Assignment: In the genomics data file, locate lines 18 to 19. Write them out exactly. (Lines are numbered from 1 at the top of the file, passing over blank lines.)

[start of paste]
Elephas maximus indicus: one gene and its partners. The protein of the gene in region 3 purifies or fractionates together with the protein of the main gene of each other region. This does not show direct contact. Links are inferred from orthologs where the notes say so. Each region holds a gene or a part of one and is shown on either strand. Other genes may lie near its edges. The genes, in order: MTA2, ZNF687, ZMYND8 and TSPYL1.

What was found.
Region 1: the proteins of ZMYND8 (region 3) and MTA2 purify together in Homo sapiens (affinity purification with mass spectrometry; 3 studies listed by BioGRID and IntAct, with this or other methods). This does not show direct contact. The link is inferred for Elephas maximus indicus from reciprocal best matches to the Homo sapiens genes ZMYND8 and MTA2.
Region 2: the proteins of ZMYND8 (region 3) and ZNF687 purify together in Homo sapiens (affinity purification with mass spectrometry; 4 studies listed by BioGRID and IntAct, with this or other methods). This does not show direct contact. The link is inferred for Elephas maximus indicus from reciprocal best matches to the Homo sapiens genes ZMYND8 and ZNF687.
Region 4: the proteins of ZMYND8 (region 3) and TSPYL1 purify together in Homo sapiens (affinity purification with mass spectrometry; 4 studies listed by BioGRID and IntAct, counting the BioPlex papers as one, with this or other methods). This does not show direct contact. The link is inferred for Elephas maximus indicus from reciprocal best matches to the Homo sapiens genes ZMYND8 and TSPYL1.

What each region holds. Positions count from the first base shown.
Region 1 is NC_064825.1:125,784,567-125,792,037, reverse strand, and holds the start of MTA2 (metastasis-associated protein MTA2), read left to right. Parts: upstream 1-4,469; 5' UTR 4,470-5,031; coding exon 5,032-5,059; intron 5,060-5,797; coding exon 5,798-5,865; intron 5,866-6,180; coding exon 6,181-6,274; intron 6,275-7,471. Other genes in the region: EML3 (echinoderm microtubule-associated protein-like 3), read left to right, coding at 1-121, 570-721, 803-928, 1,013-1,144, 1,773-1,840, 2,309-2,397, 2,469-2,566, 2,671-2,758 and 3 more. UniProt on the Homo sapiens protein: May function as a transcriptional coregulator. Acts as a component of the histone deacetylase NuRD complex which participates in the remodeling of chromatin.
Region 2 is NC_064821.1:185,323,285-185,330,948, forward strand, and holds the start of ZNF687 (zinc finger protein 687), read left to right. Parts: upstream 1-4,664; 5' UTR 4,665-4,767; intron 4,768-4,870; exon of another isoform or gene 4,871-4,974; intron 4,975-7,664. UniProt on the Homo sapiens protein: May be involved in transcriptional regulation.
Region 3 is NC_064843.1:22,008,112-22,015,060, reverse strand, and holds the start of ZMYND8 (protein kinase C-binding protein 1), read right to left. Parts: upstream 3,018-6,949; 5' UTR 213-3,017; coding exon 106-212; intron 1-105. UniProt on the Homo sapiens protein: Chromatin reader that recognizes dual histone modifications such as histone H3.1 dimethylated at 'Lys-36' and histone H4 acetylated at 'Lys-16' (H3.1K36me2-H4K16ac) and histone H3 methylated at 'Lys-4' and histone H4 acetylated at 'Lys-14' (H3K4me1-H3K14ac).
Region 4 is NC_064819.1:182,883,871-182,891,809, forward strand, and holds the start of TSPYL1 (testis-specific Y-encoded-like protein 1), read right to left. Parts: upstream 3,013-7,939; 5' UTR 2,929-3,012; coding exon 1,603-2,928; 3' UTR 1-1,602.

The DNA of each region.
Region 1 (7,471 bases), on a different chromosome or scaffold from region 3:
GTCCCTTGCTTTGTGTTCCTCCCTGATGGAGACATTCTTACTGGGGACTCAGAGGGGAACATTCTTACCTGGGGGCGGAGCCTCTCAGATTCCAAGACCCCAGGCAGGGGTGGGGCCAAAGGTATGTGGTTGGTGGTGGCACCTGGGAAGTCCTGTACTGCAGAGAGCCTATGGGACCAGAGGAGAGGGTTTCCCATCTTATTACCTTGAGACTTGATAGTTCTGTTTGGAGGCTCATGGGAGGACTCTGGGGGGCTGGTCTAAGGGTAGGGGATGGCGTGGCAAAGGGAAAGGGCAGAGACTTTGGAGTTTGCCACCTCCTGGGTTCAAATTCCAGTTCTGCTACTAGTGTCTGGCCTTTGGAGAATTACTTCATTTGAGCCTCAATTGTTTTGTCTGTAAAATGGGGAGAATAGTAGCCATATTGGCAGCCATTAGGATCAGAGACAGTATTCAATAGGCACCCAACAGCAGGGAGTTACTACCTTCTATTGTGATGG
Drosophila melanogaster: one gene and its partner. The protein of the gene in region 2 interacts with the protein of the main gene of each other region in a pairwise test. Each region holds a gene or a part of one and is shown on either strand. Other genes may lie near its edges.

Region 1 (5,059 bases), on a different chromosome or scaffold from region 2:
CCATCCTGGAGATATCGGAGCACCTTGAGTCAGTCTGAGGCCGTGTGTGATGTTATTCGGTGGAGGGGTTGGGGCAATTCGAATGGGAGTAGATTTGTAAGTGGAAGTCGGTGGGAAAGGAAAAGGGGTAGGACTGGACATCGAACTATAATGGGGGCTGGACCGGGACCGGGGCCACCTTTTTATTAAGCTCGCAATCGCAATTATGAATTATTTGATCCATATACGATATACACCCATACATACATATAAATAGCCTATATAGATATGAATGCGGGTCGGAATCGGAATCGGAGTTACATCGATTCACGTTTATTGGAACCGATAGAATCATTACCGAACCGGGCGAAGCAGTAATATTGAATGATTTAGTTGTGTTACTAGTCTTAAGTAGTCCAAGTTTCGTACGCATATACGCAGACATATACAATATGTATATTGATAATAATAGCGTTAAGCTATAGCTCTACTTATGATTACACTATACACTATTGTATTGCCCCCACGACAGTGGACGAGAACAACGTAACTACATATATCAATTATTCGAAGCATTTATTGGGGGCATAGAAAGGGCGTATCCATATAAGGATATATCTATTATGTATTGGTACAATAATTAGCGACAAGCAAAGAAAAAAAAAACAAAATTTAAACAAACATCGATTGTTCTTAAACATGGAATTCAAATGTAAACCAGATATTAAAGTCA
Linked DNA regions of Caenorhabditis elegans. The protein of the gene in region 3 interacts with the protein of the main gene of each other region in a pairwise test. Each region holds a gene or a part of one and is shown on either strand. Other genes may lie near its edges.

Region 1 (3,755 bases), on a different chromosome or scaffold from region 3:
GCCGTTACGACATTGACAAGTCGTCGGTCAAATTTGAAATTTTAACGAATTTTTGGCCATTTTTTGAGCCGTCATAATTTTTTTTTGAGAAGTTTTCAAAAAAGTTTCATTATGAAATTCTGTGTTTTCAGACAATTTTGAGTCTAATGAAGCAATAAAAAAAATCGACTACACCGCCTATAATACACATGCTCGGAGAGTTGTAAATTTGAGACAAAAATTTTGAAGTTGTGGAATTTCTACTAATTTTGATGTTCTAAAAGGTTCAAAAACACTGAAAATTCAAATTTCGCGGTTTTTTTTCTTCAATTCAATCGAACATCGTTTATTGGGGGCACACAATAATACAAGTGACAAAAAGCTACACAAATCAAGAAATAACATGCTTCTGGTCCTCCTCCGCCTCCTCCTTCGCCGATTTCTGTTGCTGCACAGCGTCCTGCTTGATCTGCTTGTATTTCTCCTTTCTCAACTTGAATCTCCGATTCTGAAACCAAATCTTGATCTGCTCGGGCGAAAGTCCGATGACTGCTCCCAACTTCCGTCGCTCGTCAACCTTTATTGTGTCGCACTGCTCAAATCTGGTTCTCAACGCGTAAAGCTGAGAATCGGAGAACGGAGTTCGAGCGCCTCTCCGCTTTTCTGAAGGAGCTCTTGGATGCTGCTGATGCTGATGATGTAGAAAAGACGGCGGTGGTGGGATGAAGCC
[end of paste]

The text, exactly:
Region 1 (3,755 bases), on a different chromosome or scaffold from region 3:
GCCGTTACGACATTGACAAGTCGTCGGTCAAATTTGAAATTTTAACGAATTTTTGGCCATTTTTTGAGCCGTCATAATTTTTTTTTGAGAAGTTTTCAAAAAAGTTTCATTATGAAATTCTGTGTTTTCAGACAATTTTGAGTCTAATGAAGCAATAAAAAAAATCGACTACACCGCCTATAATACACATGCTCGGAGAGTTGTAAATTTGAGACAAAAATTTTGAAGTTGTGGAATTTCTACTAATTTTGATGTTCTAAAAGGTTCAAAAACACTGAAAATTCAAATTTCGCGGTTTTTTTTCTTCAATTCAATCGAACATCGTTTATTGGGGGCACACAATAATACAAGTGACAAAAAGCTACACAAATCAAGAAATAACATGCTTCTGGTCCTCCTCCGCCTCCTCCTTCGCCGATTTCTGTTGCTGCACAGCGTCCTGCTTGATCTGCTTGTATTTCTCCTTTCTCAACTTGAATCTCCGATTCTGAAACCAAATCTTGATCTGCTCGGGCGAAAGTCCGATGACTGCTCCCAACTTCCGTCGCTCGTCAACCTTTATTGTGTCGCACTGCTCAAATCTGGTTCTCAACGCGTAAAGCTGAGAATCGGAGAACGGAGTTCGAGCGCCTCTCCGCTTTTCTGAAGGAGCTCTTGGATGCTGCTGATGCTGATGATGTAGAAAAGACGGCGGTGGTGGGATGAAGCC